• I’m surprised no one commented on this. Great article. Now Verizon has upgraded their 2gb plan to 4gb for the same price BTW.

  • Thank Gavin. Always feels good to get some feedback. I just looked into that Verizon plan, and it appears to only be for new purchases of a 4G LTE phone. It’s also unclear whether that would be a permanent plan, or for 6 mos or something.

  • I was tempted several times to get a smartphone, but resisted. Now I’m glad I did. If you can’t get unlimited data anymore, then I think these smart-phones aren’t so smart anymore. I dropped XM too for it just got too expensive. Recurring revenue is what the industry calls it; it amounts to a vacuum hose into your wallet. Mark my words, your home internet is probably going to have badwidth limits in the future or at least fees based on more $/per bandwidth than you currently enjoy.

  • Sprint still has an unlimited data plan for smartphone use. However they have just put a 5gb cap on their “hotspot” ($30) which now means that I will no longer play Pandora on my computer (via Sprint’s hotspot,) but purchase speakers to plug in directly to my smartpnone, thus reserving the hotspot 5gb for other functions.

    What does streaming video use per hour?

  • Hey Ken,
    I actually did a data usage analysis of the Netflix app a while ago:

    Long story short, from my tests, about 90-95MB per half hour show (about 23 minutes, since there are no commercials). I’m not sure if anything has changed, since that review was from just over a year ago. Who knows if they tweaked the settings to reduce bandwidth, although I suspect it’s about the same. I may run another round of tests when time allows.

  • I went over my 1GB monthly data plan last month. I was using my iPhone as a hot spot for my iPod to play Pandora while commuting back and forth to work.
    I stoppd and my Dta usage went to below 1/3 of a Gig.
    However, I been using Pandora at home while designing web advertising campaigns all day and I jusr received an overage notice from AT&T for my DSL home Internet plan. It says that I went over th 150 GB alloted for my Home Internet Connection.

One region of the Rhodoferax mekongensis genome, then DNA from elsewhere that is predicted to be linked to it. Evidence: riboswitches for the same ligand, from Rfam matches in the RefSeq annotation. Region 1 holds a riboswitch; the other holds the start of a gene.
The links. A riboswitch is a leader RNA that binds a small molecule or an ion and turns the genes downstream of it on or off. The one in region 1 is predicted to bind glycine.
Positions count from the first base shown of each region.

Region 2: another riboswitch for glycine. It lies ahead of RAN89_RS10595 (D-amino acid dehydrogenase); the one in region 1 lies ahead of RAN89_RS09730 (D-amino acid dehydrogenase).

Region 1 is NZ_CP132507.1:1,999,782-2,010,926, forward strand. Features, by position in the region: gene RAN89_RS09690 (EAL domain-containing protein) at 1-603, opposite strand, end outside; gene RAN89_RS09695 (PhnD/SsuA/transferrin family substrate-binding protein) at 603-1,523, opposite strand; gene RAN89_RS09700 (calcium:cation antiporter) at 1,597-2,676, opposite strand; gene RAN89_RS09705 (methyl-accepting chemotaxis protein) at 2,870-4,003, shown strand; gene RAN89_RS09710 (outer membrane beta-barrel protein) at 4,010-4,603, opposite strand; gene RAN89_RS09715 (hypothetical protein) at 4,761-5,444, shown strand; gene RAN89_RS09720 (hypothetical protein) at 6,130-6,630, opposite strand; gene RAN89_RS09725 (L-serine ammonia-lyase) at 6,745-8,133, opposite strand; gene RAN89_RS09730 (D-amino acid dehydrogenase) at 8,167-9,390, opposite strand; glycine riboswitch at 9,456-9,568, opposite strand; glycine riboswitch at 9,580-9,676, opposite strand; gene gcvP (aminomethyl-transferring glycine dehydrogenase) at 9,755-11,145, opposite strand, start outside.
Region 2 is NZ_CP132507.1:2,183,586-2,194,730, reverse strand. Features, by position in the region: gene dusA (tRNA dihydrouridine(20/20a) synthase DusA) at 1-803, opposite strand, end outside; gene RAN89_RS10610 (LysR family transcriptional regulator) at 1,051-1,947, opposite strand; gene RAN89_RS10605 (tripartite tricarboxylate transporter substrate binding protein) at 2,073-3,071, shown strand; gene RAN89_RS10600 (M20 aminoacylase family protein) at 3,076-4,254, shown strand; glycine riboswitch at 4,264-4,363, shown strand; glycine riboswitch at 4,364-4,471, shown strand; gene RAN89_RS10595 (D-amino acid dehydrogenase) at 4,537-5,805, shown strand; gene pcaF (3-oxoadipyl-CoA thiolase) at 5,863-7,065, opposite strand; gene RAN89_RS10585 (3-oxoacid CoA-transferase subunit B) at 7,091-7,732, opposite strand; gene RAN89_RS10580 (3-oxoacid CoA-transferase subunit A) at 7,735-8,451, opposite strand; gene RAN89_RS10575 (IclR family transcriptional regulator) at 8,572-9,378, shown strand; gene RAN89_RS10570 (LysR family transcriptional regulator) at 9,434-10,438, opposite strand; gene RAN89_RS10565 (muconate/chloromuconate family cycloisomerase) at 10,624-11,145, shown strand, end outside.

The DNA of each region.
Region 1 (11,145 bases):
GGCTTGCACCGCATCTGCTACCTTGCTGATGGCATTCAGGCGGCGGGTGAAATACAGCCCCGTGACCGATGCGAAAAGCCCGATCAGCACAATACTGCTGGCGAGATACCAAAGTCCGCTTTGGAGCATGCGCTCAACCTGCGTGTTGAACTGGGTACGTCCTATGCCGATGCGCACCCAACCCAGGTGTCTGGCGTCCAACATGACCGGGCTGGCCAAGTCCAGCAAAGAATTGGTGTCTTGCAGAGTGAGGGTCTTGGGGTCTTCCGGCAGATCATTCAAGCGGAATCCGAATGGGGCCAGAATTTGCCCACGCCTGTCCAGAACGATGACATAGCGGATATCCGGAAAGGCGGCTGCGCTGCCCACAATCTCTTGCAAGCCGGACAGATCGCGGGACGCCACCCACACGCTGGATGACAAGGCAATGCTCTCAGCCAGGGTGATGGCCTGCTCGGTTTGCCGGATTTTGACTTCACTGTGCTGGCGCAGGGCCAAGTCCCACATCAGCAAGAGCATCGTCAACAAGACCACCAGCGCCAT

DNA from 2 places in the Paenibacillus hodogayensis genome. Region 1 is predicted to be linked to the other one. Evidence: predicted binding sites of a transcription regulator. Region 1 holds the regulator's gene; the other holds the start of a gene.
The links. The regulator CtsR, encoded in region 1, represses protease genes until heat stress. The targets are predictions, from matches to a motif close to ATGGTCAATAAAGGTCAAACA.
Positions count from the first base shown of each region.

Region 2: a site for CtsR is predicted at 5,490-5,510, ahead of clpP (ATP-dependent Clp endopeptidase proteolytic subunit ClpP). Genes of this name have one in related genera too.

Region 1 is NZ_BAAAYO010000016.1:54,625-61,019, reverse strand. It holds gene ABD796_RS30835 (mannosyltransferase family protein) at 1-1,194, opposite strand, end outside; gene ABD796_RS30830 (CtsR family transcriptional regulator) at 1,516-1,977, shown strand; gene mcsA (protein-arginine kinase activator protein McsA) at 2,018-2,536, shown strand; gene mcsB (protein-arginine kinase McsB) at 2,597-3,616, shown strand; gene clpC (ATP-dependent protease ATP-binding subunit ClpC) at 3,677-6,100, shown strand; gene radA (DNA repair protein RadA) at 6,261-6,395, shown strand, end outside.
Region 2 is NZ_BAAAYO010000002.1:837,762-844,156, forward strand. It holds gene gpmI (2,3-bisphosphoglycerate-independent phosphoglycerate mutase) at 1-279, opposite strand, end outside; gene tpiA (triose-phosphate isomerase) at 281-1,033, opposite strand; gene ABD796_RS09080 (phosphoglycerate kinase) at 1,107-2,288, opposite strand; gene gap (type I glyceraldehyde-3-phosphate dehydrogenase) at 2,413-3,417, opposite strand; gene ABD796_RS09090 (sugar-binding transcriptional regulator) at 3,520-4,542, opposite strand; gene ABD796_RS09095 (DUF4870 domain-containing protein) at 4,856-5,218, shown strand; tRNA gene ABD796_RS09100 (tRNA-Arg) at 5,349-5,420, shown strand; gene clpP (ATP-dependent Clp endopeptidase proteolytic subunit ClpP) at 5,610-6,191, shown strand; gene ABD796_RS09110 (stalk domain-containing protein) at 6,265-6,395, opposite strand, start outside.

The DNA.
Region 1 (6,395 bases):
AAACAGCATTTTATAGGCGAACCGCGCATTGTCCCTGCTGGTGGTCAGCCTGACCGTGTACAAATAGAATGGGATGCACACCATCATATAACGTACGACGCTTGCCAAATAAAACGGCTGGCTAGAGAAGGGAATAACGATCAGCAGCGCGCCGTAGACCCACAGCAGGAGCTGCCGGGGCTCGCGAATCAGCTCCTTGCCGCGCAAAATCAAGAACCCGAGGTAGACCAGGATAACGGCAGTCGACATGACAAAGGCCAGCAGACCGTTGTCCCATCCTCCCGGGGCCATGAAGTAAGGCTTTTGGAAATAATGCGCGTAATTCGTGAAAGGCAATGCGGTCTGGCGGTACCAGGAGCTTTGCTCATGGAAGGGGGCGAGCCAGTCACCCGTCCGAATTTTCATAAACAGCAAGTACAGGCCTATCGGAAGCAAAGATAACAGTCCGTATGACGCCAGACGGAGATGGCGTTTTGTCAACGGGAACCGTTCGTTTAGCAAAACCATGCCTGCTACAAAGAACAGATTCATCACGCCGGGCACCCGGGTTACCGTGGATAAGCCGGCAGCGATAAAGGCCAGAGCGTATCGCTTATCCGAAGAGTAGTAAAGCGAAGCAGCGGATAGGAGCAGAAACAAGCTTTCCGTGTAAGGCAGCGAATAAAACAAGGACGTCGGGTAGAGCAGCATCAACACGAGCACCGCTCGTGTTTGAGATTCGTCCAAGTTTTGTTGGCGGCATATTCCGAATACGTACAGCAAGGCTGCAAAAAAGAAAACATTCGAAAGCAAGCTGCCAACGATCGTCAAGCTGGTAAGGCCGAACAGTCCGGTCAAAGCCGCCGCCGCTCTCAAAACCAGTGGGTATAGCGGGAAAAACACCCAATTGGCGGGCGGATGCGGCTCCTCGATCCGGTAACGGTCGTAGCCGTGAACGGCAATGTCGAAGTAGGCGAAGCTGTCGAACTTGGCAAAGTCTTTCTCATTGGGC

• Thanks for this article, I just wanted to figure out the same thing.
    My plan caps at 3GB, but instead of charging overage fees, my download speed slows down at 128kbps, that´s a good thing because I don´t need to think about how many data I´m using, it just gets slower, but, doing the math….

    10.22MB = 10.465,28 KB / 15, / 60 = 11KB per sec.
    128kbps = 16KB per sec.. so Pandora streams below 128kbps, barely good for music, unless they use a relly good compression algorithm.. (try to listen to a 128kbps MP3..).
    Under that scenario I could safely listen to pandora.. unlimited.. without any other app using precious bandwidth.

  • It looks like just recently the Pandora Android app started sucking down a LOT more data than it used to. I listened for about 70 minutes this morning and wound up using 400MB of data! That’s 343MB/hour, which is absurd.

    I suspect it’s since the most recent update on April 15th. I won’t be using Pandora anymore because it uses too much data. Google Music only uses about 80MB/hour in my recent experience.

    • Well if its true that pandora used 343mb in one hour then most likely pandora implemented the caching just like spotify does and if they did that it would suck because people on these ultra capped bandwidth mobile plans cant afford to be caching multimedia content. For example, for spotify even if I limited caching to 1 gb it woult totally kill my 500 mb freedompop cell phone plan for a month as my voice plans depends on data for VoIP. So withthat said, I hope that Pandora never implements caching for mobile users.

  • Excellent analysis. Are you up to performing a comparison of Pandora, Songza, Spotify and any other commonly used music streaming apps?